Some part of Andhra Pradesh and Karnataka record more than 40° C of temperature. Sri Ganganagar of Rajasthan has recorded the highest temperature of above 52° C. The average temperature of the country will be around 24° C. In this season some parts of India receive convectional rainfall. During this season the country receives 10% of the annual rainfall.

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Question 4.
Give details of North East Monsoon season. (T.B Qn)
Answer:
This season is also called North East Monsoon Season. It starts in the middle of September and extends up to middle of December. On September 23rd the direct rays of the sun falls on Equator. Therefore, there is a change in temperature and pressure in the land and water bodies. In this period the Indian sub-continent. The high pressure formed in the northern part of Bay of Bengal results in movement of wind from northeastern part of India towards southwestern region.

These winds blow along the eastern coast of India and Bay of Bengal. In this season due to pressure variation between the Bay of Bengal and main land of India variable winds cyclones take birth in this season and cause great damage in the eastern coast of India. The coastal areas of Tamilnadu, Andhra Pradesh, Odisha and West Bengal come under the frequent effect of cyclones. Some cyclones recorded in the last few years are Bola, Nargis, Nisha, Laila, jal, Neelam etc.

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Question 5.
What is Soil? Explain the major types of soils. (T.B Qn)
Answer:
Soil is the minute or finer rock particles found on the surface of the Earth. It is formed naturally, due to the weathering of rocks, under the influence of climate.

The main types of soil in India are:

1. Alluvial soil: This soil is formed by depositional work of rivers and they are mainly found in the flood plains and deltas. Alluvial soil covers largest geographical are in the country. They are mainly distributed in the river plains of the Ganga, Brahmaputra and the Indus. Uttar Pradesh has the largest area under alluvial soil. It is also found in the deltas of east flowing rivers. Alluvial soils are classified into two types.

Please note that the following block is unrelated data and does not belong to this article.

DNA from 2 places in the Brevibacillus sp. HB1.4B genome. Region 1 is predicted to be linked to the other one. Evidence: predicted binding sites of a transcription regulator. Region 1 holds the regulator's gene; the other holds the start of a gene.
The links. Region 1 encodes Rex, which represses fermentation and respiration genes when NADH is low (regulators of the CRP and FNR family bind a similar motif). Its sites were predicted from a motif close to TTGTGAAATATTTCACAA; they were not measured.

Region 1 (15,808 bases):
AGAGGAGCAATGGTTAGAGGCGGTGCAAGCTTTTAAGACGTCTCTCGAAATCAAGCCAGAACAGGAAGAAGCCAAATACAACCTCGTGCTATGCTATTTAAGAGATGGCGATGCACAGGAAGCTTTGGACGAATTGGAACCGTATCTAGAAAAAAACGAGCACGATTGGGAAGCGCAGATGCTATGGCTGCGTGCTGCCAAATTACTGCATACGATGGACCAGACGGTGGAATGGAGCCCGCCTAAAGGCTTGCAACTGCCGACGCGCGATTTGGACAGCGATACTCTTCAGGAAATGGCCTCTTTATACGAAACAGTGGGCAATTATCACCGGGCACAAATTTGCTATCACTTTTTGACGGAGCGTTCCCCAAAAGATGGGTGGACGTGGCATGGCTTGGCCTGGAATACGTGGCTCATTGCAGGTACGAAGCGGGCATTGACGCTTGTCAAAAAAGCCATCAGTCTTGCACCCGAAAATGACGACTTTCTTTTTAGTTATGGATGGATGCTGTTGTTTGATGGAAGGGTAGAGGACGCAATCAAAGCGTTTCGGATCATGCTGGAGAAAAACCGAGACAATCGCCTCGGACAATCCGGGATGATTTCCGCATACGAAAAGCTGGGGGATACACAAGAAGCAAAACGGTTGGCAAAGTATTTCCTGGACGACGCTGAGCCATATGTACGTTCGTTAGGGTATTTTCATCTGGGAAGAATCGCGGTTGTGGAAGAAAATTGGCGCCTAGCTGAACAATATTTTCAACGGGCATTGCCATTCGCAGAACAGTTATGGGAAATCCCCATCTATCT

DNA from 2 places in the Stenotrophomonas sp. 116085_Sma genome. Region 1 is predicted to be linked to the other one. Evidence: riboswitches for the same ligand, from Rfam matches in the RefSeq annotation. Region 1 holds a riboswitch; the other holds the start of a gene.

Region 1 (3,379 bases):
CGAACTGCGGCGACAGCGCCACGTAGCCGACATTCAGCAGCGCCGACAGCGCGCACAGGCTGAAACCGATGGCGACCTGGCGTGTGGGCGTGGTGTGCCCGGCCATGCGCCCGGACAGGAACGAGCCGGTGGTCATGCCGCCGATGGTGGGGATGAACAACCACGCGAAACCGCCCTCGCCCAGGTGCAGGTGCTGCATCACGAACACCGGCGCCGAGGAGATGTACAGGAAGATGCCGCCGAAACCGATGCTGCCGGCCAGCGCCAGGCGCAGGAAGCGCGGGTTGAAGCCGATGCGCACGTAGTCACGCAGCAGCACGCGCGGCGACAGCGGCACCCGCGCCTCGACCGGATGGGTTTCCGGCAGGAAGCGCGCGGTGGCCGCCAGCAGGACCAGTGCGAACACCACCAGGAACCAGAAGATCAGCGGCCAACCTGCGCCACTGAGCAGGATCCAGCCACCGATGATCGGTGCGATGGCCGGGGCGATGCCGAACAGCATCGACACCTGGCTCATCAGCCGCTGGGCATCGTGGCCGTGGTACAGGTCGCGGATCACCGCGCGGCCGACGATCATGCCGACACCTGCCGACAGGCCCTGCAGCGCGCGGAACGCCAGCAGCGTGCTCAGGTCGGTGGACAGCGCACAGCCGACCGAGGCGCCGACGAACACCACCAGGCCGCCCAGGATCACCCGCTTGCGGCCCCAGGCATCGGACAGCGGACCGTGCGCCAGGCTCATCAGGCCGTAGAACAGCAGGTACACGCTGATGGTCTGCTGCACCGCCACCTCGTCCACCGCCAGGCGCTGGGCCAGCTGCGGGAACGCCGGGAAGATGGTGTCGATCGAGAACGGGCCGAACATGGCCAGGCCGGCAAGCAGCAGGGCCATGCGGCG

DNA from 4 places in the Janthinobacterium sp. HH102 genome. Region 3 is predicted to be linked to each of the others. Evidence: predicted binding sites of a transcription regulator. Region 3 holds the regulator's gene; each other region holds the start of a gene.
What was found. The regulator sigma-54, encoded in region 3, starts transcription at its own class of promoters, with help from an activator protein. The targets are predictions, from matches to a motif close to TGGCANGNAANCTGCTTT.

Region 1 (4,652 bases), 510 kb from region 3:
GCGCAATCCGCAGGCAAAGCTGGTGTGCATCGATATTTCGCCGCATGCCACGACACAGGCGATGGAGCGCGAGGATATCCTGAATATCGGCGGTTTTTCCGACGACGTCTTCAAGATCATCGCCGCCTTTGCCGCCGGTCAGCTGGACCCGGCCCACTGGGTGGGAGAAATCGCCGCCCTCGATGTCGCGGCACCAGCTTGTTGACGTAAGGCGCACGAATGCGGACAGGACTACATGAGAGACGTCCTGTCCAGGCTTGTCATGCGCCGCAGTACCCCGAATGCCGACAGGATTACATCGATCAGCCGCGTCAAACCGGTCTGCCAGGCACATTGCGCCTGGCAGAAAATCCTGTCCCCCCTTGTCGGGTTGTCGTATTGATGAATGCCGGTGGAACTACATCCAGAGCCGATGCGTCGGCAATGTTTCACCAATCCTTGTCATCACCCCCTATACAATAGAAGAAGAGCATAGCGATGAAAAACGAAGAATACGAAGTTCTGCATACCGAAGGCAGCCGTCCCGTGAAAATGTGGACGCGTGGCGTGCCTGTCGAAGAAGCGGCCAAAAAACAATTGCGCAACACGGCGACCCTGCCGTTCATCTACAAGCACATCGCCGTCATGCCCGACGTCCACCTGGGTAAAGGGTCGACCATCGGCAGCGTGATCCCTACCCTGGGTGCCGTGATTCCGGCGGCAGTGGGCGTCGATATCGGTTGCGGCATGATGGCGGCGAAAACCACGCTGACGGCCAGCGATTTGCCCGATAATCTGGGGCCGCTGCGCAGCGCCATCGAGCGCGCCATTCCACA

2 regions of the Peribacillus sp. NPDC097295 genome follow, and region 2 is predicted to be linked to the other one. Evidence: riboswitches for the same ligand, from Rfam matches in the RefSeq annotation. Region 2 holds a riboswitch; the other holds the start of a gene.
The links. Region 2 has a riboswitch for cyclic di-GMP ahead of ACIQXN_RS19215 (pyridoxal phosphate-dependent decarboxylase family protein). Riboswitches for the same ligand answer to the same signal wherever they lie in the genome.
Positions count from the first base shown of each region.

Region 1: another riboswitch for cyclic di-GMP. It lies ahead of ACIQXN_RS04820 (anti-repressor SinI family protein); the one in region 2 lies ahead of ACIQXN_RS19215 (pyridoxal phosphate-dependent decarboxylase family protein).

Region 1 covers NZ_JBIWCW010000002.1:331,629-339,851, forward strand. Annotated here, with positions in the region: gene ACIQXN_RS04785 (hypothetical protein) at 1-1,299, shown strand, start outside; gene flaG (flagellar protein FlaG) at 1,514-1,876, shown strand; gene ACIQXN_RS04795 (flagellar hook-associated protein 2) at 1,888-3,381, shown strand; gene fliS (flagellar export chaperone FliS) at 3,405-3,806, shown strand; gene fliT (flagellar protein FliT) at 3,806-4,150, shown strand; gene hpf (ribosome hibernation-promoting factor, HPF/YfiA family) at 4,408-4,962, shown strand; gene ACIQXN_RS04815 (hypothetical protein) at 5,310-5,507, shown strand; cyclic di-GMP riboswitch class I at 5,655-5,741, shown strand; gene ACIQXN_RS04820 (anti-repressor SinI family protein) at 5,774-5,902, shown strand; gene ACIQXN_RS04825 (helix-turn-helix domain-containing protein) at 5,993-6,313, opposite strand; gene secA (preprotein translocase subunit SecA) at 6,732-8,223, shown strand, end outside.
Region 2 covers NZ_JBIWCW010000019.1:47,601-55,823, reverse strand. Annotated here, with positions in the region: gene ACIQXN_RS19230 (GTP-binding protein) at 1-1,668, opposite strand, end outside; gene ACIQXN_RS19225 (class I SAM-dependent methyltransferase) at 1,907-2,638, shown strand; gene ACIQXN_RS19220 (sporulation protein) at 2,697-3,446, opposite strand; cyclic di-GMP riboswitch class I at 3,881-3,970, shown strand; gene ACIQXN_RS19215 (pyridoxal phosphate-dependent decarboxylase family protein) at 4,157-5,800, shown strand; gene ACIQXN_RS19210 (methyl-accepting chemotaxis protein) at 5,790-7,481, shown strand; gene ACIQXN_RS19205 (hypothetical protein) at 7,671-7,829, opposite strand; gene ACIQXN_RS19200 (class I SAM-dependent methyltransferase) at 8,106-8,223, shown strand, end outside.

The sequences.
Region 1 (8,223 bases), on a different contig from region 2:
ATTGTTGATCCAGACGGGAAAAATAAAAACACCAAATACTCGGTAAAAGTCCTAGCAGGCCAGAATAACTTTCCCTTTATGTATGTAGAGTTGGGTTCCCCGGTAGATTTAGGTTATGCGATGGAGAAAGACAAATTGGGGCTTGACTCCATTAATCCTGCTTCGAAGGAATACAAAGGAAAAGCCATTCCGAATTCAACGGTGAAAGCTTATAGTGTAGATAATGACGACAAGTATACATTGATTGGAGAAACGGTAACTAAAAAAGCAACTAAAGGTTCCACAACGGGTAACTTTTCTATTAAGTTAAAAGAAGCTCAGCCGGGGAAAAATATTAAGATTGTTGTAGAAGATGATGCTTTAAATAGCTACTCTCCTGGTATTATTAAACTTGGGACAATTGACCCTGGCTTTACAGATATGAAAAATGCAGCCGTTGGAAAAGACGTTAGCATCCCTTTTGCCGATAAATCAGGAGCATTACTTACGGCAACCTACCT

• Bhangar: Older alluvium, coarse and pebble like in nature, found at the lower depths of the plain.
  • Khadar: New alluvium, finer in nature, found in the low lying flood plains and rich in fertility

2. Black soil: The black soils covered more area in peninsular plateau. This soil is also called ‘Cotton soil’ or “Regur soil”. It is derived from the weathered basalt rocks. This soil holds water from long period and become hard whenever it is dry. It is light-black to dark-black in colour. Maharashtra and Gujarat Madhya Pradesh, Karnataka, Andhra Pradesh and Tamilnadu. Black soils are good for Cotton, Sugarcane, Tobacco, Pulses, Millets, Citrus fruits, etc.

3. Red soil: This soil is formed by the weathered granite rocks. It is red in colour and rich in ferrous content. Red soil covers the second largest area in the country. Largest parts of peninsular region are covered with red soil. TamilNadu has the largest distribution of this soil in the country. Rice, Ragi, Jowar, Groundnut, Tobacco, Millets are the major crops cultivated in this soil.

4. Laterite soil: The hot and humid tropical regions of India are rich in laterite soil. This soil is derived from the fragmentation and disintegration of rocks in the mountain ranges. It is mainly found in the Western Ghats, parts of Eastern Ghats and Northeastern hills of India. Plantation crops like Tea, coffee, Rubber, Cashew nut are cultivated in this soil.

5. Desert soil: This soil is also called arid soil. They are mainly found in the desert and semi-desert regions of Western and North western parts of India. This soil has the least water holding capacity and humus content. Generally it is not suitable for cultivation of crops. This soil is mainly found in Rajasthan, parts of Gujarat and Haryana. With water facility crops like Bajra, Pulses and Guar ar cultivated in this soil.

6. Mountain Soil: The Himalayan mountain valleys and hill slopes are covered with Mountain or Forest soil. It is found in the mountain slopes of Jammu and Kashmir, Himachal Pradesh, Utarkhand regions, Crops like Tea, Almond, saffron are cultivated in this soil.